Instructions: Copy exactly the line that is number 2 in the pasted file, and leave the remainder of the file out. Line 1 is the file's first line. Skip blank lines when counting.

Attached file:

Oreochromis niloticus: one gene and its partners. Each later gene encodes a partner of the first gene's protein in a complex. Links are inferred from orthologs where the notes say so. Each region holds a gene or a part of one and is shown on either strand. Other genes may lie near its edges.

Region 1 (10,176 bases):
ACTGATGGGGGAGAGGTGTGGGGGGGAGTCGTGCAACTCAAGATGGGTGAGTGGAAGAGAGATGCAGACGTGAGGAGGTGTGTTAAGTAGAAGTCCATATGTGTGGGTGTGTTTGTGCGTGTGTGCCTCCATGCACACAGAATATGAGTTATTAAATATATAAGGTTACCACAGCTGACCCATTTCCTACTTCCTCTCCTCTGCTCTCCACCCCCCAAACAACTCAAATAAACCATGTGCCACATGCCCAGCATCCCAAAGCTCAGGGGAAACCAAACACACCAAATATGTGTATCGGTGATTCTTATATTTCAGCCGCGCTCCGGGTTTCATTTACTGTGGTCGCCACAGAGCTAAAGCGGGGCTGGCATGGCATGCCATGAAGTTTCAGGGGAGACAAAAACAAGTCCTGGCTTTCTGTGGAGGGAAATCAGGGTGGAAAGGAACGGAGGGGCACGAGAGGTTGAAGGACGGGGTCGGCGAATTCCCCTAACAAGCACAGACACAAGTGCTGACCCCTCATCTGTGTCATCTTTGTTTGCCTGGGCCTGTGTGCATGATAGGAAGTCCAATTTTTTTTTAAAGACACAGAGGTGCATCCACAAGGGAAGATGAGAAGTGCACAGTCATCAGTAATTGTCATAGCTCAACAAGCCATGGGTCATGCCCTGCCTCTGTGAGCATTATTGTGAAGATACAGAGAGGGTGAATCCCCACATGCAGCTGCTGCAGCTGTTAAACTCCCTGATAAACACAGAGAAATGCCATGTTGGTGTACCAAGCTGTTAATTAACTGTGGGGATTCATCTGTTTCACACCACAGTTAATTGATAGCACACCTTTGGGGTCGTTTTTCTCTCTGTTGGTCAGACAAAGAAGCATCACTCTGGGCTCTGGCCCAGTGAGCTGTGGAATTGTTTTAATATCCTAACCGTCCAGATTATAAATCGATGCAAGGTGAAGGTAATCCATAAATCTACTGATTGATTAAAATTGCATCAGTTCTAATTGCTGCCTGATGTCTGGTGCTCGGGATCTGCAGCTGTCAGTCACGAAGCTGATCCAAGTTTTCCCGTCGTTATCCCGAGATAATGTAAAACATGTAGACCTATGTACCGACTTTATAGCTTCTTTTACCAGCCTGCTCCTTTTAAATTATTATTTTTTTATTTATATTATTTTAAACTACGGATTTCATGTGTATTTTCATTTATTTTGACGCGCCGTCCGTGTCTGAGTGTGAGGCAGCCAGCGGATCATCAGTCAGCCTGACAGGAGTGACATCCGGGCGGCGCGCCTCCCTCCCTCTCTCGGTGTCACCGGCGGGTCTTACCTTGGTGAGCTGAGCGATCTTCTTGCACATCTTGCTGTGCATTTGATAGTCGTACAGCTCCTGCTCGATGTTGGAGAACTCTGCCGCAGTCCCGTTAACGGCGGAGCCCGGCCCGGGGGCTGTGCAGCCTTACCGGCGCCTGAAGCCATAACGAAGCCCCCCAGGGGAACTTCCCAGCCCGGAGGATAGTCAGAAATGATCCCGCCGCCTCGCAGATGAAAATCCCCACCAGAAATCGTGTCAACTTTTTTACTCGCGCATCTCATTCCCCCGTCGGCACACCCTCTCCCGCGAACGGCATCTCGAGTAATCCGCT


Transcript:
Region 1 (10,176 bases):